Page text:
• Ask for the preferred contact information. Some people may wish to receive those phone calls at home while others may not like to be bothered at home. Others may prefer email over phone.
  • Provide some information about the job. Who is the employer? What's the nature of the job? (Summer job? Permanent job? Internship?) Is there a job description? In what ways do you think you qualify for the job?
  • Provide the timelines. When is the application deadline? When will they be scheduling the interviews? When does the job start? This type of information will help your prospective reference to anticipate when they might receive the call.

It would help if you could provide the documents that you would normally provide when you ask for a recommendation letter.

You would want the person to say that you are well organized and considerate, and has strong communication skills (among many other things). If so, it would help if you could demonstrate those skills when you make the request.

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New Course for Fall: APL601 Introduction to Applied Lingusitics


Thursdays 4:40-7:30

Instructor: Professor Aya Matsuda

Course Description:

This course provides an overview of the field of applied linguistics, or the study of real-life problems and issues related to languages. Topics to be explored include, but are not limited to, language education and acquisition, discourse analysis, language policy and planning, and World Englishes. The question of disciplinarity—e.g., the interdisciplinary nature of the field of applied linguistics, how the field is defined in different parts of the world, and how the disciplinary boundary is constantly pushed—is also addressed throughout the course. Global focus.


Article presentations, Professionalization activity, Reflective journals, Final research paper

*Please feel free to email Aya Matsuda ( with questions.

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CFP: AAAL 2009 in Denver

AAAL 2009 Abstract Submission Announcement

The 2009 conference of the American Association for Applied Linguistics (AAAL) will be held March 21-24 at the Denver Marriott Tech Center, Denver, CO.

The 2009 conference's plenary presentations and invited colloquia (see below) address the theme of the relevance of applied linguistics-to the real world and to other fields of scientific inquiry. Proposals addressing this theme are particularly encouraged, but proposals are welcome in all of the following topic strands:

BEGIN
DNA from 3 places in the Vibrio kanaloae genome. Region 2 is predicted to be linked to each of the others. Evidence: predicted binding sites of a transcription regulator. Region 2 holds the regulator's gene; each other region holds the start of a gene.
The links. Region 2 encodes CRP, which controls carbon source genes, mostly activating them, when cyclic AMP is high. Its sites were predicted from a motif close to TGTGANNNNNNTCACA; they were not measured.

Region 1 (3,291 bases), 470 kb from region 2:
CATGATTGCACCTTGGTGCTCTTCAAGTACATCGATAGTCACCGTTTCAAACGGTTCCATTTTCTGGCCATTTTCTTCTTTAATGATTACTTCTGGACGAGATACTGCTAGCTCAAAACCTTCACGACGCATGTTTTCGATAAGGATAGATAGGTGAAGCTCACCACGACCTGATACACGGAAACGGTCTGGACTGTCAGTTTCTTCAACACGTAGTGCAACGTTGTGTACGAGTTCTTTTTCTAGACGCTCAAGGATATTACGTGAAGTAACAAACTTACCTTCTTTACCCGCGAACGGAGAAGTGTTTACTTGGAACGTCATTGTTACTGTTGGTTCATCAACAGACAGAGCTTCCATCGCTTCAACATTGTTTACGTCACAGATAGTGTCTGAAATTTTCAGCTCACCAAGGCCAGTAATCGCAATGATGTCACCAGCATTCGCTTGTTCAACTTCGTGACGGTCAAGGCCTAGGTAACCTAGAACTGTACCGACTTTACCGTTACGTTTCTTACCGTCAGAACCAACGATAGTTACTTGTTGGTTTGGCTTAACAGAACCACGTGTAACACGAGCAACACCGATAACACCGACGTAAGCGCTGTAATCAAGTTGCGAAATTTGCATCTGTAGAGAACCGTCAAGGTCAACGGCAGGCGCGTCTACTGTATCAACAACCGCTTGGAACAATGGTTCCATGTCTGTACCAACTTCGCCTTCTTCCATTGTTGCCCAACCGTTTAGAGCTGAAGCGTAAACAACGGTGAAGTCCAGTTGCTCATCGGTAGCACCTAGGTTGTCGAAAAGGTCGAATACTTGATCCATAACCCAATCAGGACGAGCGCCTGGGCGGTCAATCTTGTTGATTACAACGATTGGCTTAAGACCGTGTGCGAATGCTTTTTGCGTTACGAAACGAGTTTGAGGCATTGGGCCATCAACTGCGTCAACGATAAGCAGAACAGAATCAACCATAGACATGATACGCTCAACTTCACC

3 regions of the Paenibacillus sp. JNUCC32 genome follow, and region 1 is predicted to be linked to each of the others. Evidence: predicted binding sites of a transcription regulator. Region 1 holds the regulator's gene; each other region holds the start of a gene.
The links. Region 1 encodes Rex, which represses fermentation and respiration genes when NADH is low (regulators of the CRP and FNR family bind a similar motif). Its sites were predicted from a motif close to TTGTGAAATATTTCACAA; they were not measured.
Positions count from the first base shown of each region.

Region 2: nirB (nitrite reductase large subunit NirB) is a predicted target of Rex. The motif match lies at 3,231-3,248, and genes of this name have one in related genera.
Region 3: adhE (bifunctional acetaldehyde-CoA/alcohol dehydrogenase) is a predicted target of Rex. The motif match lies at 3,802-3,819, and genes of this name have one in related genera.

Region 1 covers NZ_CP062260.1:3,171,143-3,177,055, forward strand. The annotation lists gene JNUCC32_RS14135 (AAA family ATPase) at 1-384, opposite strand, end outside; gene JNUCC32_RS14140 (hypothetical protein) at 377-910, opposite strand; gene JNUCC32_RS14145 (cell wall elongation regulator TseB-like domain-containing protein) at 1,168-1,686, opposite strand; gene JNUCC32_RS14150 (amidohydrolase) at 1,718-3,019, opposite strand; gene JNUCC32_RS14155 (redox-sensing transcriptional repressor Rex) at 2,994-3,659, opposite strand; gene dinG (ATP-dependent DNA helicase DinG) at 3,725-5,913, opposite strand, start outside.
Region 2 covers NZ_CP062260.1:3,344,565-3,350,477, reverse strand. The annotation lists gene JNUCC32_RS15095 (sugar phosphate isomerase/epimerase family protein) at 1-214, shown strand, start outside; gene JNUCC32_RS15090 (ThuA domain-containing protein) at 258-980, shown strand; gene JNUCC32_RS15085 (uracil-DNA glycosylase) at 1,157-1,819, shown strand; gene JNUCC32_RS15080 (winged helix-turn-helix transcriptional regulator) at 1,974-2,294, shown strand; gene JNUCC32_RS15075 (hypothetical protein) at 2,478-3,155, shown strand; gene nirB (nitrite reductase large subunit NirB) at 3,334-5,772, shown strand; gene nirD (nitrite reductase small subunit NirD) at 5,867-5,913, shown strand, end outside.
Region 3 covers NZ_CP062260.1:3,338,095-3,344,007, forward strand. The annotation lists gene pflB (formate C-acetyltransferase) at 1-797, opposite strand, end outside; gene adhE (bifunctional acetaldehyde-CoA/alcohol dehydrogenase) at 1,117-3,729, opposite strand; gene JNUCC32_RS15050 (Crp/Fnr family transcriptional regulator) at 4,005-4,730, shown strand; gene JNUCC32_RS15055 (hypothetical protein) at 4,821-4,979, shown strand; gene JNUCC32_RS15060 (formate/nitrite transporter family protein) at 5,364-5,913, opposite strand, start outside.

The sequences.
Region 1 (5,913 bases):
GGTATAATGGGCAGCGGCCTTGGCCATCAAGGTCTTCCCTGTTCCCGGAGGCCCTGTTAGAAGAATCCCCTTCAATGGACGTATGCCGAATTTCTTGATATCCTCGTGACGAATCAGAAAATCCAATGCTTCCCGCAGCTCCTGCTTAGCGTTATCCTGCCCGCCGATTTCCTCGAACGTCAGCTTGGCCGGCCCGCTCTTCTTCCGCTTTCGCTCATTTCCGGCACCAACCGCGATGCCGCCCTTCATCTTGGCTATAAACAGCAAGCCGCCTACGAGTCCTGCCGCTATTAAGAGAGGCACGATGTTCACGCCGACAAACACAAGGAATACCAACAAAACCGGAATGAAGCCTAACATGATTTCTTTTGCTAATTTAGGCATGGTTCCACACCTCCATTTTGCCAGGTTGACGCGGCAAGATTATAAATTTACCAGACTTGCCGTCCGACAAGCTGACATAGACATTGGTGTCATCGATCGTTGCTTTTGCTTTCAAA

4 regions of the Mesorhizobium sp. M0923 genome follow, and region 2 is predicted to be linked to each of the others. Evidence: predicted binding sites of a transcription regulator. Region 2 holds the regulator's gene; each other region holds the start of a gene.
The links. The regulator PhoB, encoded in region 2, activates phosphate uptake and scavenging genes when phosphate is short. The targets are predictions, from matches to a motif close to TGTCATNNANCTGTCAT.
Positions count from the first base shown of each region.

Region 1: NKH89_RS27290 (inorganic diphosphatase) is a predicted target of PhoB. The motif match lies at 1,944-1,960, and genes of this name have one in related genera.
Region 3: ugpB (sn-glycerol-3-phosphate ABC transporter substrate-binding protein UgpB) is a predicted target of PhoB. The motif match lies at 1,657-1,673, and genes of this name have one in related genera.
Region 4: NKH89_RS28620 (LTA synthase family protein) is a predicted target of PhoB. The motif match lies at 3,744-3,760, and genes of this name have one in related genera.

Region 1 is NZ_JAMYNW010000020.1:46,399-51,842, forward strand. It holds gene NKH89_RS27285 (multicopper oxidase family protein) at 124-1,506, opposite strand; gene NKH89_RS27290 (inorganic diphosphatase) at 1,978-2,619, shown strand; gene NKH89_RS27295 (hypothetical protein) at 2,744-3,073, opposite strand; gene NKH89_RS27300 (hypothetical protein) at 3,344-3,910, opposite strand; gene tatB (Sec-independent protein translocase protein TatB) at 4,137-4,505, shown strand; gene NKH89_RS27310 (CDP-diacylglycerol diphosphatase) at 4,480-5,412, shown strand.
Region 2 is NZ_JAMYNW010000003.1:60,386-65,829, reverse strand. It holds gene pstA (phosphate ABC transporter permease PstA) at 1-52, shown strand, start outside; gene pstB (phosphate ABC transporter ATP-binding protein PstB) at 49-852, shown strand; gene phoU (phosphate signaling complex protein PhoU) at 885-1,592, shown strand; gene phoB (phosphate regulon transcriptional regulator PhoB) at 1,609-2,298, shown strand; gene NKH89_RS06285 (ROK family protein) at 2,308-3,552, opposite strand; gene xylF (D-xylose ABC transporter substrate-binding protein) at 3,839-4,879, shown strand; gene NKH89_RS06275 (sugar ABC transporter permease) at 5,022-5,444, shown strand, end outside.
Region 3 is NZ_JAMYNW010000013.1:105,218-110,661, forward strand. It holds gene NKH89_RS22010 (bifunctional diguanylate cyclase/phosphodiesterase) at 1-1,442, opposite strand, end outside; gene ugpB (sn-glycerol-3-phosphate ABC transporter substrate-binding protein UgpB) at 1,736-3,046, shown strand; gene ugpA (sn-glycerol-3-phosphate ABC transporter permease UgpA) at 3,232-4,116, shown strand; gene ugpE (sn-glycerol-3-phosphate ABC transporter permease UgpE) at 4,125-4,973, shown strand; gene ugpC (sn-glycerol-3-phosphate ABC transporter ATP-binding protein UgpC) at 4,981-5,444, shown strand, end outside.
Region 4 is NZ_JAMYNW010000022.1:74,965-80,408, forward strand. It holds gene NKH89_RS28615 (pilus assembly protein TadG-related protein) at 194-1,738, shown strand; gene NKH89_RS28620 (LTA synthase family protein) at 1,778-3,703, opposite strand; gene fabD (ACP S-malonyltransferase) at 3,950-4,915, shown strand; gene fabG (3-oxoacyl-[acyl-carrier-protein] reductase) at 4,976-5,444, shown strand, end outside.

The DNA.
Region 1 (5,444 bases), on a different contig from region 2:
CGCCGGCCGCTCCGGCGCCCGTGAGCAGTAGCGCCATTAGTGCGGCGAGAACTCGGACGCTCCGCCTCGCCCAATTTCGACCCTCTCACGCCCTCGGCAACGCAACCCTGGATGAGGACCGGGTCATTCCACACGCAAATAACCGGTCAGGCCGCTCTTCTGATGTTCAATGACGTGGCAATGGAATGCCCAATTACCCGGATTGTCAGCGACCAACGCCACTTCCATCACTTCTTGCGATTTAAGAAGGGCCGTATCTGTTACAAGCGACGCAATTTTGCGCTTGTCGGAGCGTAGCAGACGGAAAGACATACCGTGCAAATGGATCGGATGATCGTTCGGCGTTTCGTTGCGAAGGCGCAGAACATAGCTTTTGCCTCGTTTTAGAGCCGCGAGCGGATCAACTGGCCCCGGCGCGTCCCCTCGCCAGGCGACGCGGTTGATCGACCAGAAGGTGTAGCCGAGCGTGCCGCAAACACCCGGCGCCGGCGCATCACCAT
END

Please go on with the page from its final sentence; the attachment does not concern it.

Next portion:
Analysis of discourse and interaction
Assessment and evaluation
Bilingual, immersion, heritage, and language minority education
Language and ideology
Language and learner characteristics
Language and technology
Language cognition and brain research
Language maintenance and revitalization
Language, culture, socialization, and pragmatics
Language, planning, and policy
Reading, writing, and literacy
Second and foreign language pedagogy
Second language acquisition, language acquisition, and attrition
Text analysis (written discourse)
Translation and interpretation

The abstract submission deadline is August 15, 2008.

To login and submit your proposal, go to:

For hotel reservation information, go to:

For conference registration and rates, go to:

The early registration deadline date is February 20, 2009.

AAAL Business Office

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WPA Award for Grad Students

The Council of Writing Program Administrators is pleased to announce the call for nominations for its recently created award recognizing outstanding scholarship by graduate students writing on issues in writing program administration. Please review the description of the award and guidelines for eligibility vailable on the WPA website at this URL:

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Conferences Ahead

Here are some of the conferences I'm planning to attend over the next year or so:

Symposium on Second Language Writing, West Lafayette, IN, June 5-7, 2008.

Thomas Watson Conference, University of Louisville, Louiville, KY, October 16-18, 2008.

National Council of Teachers of English, San Antonio, TX, November 20-23, 2008.

Conference on College Composition and Communication, San Francisco, CA, March 11-14, 2009.

American Association for Applied Linguistics, Denver, CO, March 21-24, 2009.

Teachers of English to Speakers of Other Languages, Denver, CO, March 25-28, 2009.

Symposium on Second Language Writing, Arizona State University, Tempe, AZ, November 5-7, 2009.

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Last update: January 6, 2008